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KERBEROS(1)                                           KERBEROS(1)

       kerberos - introduction to the Kerberos system

       The  Kerberos  system  authenticates individual users in a
       network environment.   After  authenticating  yourself  to
       Kerberos,  you  can  use network utilities such as rlogin,
       rcp, and rsh without having to present passwords to remote
       hosts  and  without  having  to bother with .rhosts files.
       Note that these utilities will work without passwords only
       if  the remote machines you deal with support the Kerberos
       system.  All Athena timesharing machines and public  work-
       stations support Kerberos.

       Before  you  can  use  Kerberos,  you  must register as an
       Athena user, and you must make sure you have been added to
       the  Kerberos  database.  You can use the kinit command to
       find out.  This command tries to log you into the Kerberos
       system.   kinit  will  prompt you for a username and pass-
       word.  Enter your username and password.  If  the  utility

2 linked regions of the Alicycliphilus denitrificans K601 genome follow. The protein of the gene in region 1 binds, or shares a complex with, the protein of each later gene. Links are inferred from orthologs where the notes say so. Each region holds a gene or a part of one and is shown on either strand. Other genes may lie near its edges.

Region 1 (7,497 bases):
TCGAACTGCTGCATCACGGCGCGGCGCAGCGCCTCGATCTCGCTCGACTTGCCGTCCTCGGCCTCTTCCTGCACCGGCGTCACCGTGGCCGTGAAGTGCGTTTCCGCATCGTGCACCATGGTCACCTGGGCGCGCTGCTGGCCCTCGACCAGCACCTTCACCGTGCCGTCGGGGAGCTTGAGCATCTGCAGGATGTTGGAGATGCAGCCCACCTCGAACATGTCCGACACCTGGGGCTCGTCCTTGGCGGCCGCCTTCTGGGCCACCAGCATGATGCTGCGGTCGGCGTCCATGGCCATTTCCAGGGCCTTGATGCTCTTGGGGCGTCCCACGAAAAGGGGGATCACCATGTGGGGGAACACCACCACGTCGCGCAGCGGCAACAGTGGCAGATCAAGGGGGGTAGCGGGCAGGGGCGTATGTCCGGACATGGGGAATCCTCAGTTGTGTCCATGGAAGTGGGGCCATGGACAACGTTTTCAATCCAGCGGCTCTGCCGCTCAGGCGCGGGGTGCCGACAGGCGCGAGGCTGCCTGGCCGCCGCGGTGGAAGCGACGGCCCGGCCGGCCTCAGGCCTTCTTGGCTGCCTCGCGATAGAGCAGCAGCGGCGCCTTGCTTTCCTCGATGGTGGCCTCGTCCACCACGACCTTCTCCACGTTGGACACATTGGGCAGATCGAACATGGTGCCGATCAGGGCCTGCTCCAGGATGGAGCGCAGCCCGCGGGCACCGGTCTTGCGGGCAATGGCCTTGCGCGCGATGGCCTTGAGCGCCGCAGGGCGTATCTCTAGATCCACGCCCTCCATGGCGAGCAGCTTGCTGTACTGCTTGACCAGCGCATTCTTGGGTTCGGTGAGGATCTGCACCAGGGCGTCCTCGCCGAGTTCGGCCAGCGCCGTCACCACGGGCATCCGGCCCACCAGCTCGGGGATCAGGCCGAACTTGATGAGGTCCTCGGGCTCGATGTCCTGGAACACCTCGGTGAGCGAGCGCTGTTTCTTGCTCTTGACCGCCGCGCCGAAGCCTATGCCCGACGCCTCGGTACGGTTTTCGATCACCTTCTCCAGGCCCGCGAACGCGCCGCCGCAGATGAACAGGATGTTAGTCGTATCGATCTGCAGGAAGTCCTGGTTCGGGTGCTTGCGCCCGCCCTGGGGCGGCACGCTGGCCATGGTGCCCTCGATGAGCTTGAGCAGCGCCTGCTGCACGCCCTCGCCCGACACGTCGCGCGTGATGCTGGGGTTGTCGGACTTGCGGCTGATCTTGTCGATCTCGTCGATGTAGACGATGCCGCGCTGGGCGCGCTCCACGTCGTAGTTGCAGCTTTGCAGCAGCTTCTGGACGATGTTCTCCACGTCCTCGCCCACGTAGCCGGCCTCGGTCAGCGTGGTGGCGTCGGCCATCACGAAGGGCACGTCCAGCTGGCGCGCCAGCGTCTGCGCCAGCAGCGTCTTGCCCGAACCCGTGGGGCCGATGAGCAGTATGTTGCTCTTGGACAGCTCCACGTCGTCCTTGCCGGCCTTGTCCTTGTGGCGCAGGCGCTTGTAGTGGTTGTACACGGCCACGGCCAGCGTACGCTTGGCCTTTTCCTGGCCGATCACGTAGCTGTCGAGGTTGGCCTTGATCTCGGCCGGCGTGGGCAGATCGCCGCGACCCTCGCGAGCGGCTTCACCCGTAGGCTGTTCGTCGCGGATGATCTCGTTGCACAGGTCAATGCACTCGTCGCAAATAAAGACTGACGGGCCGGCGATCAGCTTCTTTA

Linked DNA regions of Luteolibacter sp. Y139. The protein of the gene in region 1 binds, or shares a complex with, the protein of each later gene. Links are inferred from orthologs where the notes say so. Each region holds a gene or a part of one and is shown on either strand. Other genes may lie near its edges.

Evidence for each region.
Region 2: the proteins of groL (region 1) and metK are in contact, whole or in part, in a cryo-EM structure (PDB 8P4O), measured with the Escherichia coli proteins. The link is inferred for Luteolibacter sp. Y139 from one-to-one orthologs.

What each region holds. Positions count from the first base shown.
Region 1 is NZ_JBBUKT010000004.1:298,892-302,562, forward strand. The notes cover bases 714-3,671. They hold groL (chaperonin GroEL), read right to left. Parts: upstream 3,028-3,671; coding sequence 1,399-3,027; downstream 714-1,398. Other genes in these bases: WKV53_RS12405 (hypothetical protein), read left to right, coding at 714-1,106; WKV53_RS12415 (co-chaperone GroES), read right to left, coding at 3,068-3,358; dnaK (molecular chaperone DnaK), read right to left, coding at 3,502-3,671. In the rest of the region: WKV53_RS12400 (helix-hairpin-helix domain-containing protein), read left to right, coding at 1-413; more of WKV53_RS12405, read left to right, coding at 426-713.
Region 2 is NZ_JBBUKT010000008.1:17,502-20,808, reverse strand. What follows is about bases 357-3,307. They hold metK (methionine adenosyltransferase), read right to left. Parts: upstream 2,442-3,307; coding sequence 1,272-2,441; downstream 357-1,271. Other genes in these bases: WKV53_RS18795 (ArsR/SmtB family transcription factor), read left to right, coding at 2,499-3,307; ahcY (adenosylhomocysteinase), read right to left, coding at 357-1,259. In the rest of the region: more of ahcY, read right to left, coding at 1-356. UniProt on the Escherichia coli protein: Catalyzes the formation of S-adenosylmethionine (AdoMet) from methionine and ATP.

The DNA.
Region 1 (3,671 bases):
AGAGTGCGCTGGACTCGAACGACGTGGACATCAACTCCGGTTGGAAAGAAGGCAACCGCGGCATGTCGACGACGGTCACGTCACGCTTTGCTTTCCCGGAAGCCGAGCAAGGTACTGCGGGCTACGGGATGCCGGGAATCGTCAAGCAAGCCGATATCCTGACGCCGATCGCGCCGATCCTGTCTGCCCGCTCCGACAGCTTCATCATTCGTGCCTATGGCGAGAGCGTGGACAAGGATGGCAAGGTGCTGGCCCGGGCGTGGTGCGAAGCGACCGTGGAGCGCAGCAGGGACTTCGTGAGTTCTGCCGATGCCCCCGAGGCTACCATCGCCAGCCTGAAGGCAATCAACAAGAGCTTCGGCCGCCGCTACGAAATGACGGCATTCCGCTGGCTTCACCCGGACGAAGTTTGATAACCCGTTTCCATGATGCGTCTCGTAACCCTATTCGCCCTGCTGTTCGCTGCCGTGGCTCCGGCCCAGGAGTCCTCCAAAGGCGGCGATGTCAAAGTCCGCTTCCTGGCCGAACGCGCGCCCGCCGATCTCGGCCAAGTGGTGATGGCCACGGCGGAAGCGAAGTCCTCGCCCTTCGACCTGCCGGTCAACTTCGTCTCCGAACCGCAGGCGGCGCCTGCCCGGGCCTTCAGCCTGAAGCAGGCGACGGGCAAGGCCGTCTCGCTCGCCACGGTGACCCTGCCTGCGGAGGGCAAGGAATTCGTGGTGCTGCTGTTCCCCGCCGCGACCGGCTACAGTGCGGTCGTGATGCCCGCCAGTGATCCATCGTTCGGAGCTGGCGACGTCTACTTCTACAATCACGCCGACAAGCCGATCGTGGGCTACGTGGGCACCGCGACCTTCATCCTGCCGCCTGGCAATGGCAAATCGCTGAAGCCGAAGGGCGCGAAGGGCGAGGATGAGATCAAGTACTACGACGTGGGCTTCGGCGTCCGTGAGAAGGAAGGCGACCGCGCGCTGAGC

lets  you  login  without  giving  you a message, you have
       already been registered.

       If you enter your username and kinit  responds  with  this

       Principal unknown (kerberos)

       you  haven't been registered as a Kerberos user.  See your
       system administrator.

       A Kerberos name contains three parts.  The  first  is  the
       principal  name,  which  is  usually a user's or service's
       name.  The second is the instance, which in the case of  a
       user  is  usually  null.   Some  users may have privileged
       instances, however, such as ``root'' or ``admin''.  In the
       case of a service, the instance is the name of the machine
       on which it runs; i.e. there can be an rlogin service run-
       ning  on  the  machine  ABC,  which  is different from the
       rlogin service running on the machine XYZ.  The third part
       of a Kerberos name is the realm.  The realm corresponds to
       the Kerberos  service  providing  authentication  for  the
       principal.   For  example, at MIT there is a Kerberos run-
       ning at the Laboratory for Computer Science and  one  run-
       ning at Project Athena.

       When  writing a Kerberos name, the principal name is sepa-
       rated from the instance (if not null) by a period, and the
       realm  (if  not  the  local realm) follows, preceded by an
       ``@'' sign.  The following are examples of valid  Kerberos


MIT Project Athena     Kerberos Version 4.0                     1

KERBEROS(1)                                           KERBEROS(1)


       When  you  authenticate  yourself  with  Kerberos, through
       either the workstation toehold system or  the  kinit  com-
       mand,  Kerberos  gives you an initial Kerberos ticket.  (A
       Kerberos ticket is an encrypted protocol message that pro-
       vides authentication.)  Kerberos uses this ticket for net-